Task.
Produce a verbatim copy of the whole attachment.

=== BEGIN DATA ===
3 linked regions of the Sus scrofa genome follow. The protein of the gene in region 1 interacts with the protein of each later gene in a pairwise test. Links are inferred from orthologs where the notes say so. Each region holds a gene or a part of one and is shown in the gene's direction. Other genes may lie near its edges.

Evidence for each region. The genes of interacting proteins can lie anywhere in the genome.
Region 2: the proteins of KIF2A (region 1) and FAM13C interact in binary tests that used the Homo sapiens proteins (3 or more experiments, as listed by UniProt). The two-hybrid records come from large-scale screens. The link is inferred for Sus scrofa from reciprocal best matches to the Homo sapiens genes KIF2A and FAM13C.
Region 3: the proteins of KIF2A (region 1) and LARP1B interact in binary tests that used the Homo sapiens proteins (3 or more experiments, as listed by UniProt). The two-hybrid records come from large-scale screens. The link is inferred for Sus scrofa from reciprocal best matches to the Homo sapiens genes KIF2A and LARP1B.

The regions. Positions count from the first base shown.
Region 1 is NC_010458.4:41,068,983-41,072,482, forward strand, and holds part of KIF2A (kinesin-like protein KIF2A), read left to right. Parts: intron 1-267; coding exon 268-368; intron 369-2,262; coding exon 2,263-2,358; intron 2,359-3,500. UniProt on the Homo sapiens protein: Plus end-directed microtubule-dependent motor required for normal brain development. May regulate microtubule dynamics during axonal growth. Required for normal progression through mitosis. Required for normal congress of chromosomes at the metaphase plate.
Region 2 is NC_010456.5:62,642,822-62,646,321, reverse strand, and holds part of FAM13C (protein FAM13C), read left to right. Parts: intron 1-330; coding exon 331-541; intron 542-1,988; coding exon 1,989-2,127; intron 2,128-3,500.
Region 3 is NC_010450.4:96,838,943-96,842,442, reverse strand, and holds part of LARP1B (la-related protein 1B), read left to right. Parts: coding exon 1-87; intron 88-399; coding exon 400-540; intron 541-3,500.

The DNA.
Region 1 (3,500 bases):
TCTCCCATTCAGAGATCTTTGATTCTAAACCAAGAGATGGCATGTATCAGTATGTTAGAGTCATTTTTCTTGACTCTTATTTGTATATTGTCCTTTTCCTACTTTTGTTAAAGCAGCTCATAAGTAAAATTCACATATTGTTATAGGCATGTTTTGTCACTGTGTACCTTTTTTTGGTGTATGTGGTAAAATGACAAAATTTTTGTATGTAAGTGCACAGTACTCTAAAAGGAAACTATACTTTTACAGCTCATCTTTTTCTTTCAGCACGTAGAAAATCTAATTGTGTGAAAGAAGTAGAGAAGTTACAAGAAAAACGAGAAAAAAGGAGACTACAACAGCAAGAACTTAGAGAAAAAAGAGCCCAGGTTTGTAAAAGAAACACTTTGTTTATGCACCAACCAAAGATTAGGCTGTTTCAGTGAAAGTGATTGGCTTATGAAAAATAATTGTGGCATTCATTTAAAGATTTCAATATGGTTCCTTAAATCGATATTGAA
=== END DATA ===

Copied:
3 linked regions of the Sus scrofa genome follow. The protein of the gene in region 1 interacts with the protein of each later gene in a pairwise test. Links are inferred from orthologs where the notes say so. Each region holds a gene or a part of one and is shown in the gene's direction. Other genes may lie near its edges.

Evidence for each region. The genes of interacting proteins can lie anywhere in the genome.
Region 2: the proteins of KIF2A (region 1) and FAM13C interact in binary tests that used the Homo sapiens proteins (3 or more experiments, as listed by UniProt). The two-hybrid records come from large-scale screens. The link is inferred for Sus scrofa from reciprocal best matches to the Homo sapiens genes KIF2A and FAM13C.
Region 3: the proteins of KIF2A (region 1) and LARP1B interact in binary tests that used the Homo sapiens proteins (3 or more experiments, as listed by UniProt). The two-hybrid records come from large-scale screens. The link is inferred for Sus scrofa from reciprocal best matches to the Homo sapiens genes KIF2A and LARP1B.

The regions. Positions count from the first base shown.
Region 1 is NC_010458.4:41,068,983-41,072,482, forward strand, and holds part of KIF2A (kinesin-like protein KIF2A), read left to right. Parts: intron 1-267; coding exon 268-368; intron 369-2,262; coding exon 2,263-2,358; intron 2,359-3,500. UniProt on the Homo sapiens protein: Plus end-directed microtubule-dependent motor required for normal brain development. May regulate microtubule dynamics during axonal growth. Required for normal progression through mitosis. Required for normal congress of chromosomes at the metaphase plate.
Region 2 is NC_010456.5:62,642,822-62,646,321, reverse strand, and holds part of FAM13C (protein FAM13C), read left to right. Parts: intron 1-330; coding exon 331-541; intron 542-1,988; coding exon 1,989-2,127; intron 2,128-3,500.
Region 3 is NC_010450.4:96,838,943-96,842,442, reverse strand, and holds part of LARP1B (la-related protein 1B), read left to right. Parts: coding exon 1-87; intron 88-399; coding exon 400-540; intron 541-3,500.

The DNA.
Region 1 (3,500 bases):
TCTCCCATTCAGAGATCTTTGATTCTAAACCAAGAGATGGCATGTATCAGTATGTTAGAGTCATTTTTCTTGACTCTTATTTGTATATTGTCCTTTTCCTACTTTTGTTAAAGCAGCTCATAAGTAAAATTCACATATTGTTATAGGCATGTTTTGTCACTGTGTACCTTTTTTTGGTGTATGTGGTAAAATGACAAAATTTTTGTATGTAAGTGCACAGTACTCTAAAAGGAAACTATACTTTTACAGCTCATCTTTTTCTTTCAGCACGTAGAAAATCTAATTGTGTGAAAGAAGTAGAGAAGTTACAAGAAAAACGAGAAAAAAGGAGACTACAACAGCAAGAACTTAGAGAAAAAAGAGCCCAGGTTTGTAAAAGAAACACTTTGTTTATGCACCAACCAAAGATTAGGCTGTTTCAGTGAAAGTGATTGGCTTATGAAAAATAATTGTGGCATTCATTTAAAGATTTCAATATGGTTCCTTAAATCGATATTGAA